A recent study has found that when you help others, the joy of doing so seems to be protective to health and can even lengthen lives.
In a study, researchers analyzed data from 846 participants and their responses from interviews about life-events during the past one year.
They had to mention stressful events such as loss of a job, illness, theft, death of a dear one and also whether they had provided help and assistance to friends or family members.
Researchers tracked participant mortality for five years through monthly state death records. Taking into account factors such as health, age, functioning and other important variables, researchers found a strong connection between willingness to help and stressful events.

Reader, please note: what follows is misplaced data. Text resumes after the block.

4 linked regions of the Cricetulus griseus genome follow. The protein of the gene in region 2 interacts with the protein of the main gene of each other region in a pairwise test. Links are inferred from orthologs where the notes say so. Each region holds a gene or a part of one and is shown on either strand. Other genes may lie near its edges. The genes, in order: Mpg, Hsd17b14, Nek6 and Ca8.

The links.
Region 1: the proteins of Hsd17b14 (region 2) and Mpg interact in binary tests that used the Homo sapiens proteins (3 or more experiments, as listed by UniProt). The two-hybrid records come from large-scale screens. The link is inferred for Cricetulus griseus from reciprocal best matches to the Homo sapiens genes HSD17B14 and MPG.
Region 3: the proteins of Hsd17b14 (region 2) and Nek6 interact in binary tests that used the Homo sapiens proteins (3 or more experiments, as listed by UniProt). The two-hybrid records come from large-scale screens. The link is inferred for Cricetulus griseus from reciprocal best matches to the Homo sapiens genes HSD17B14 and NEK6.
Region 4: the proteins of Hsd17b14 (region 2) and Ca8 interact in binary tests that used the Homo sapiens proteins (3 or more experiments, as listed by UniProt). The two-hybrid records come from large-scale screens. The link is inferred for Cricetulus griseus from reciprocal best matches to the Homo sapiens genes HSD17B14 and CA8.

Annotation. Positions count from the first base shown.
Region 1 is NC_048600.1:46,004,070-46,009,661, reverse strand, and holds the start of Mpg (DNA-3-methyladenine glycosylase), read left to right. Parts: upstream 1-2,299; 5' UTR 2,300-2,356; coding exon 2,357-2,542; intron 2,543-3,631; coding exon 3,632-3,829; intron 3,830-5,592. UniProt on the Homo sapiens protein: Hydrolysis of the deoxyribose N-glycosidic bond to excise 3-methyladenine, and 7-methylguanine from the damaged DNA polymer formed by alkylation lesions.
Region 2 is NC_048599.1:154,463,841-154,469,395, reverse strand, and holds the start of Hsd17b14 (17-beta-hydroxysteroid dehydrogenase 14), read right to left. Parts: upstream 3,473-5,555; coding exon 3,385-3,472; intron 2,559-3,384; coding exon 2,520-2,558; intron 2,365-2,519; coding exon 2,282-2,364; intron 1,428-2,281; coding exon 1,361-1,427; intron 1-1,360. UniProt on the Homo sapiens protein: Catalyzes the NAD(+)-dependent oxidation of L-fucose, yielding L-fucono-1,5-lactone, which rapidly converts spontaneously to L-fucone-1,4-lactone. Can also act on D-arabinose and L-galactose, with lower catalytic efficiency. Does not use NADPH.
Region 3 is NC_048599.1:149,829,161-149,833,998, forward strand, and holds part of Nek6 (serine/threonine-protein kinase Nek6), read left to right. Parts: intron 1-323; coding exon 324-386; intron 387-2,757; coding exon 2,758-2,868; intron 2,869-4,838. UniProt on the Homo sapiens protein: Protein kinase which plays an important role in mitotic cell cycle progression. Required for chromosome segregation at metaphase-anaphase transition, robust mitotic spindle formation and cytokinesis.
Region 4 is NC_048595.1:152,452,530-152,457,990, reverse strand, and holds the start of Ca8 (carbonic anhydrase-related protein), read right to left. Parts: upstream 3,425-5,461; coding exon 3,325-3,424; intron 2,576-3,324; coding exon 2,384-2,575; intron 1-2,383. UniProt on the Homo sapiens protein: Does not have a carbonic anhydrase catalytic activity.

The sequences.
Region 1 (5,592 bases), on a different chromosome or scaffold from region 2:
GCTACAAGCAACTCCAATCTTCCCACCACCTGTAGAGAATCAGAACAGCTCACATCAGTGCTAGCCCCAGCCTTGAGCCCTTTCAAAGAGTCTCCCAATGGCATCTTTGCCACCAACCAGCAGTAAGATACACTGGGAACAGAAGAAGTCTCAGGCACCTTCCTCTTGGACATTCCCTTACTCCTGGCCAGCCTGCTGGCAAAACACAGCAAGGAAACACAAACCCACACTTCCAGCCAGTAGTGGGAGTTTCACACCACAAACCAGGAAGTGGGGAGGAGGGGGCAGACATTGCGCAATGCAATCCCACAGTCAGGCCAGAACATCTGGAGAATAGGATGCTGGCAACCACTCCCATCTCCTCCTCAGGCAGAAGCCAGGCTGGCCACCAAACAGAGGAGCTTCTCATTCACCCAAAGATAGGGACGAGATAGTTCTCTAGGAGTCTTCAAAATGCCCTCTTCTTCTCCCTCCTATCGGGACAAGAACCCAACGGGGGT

"Our conclusion, was helping others reduced mortality specifically by buffering the association between stress and mortality. These findings go beyond past analyses to indicate that the health benefits of helping behavior derive specifically from stress-buffering processes, and provide important guidance for understanding why helping behavior specifically may promote health and, potentially, for how social processes in general may influence health," researchers said.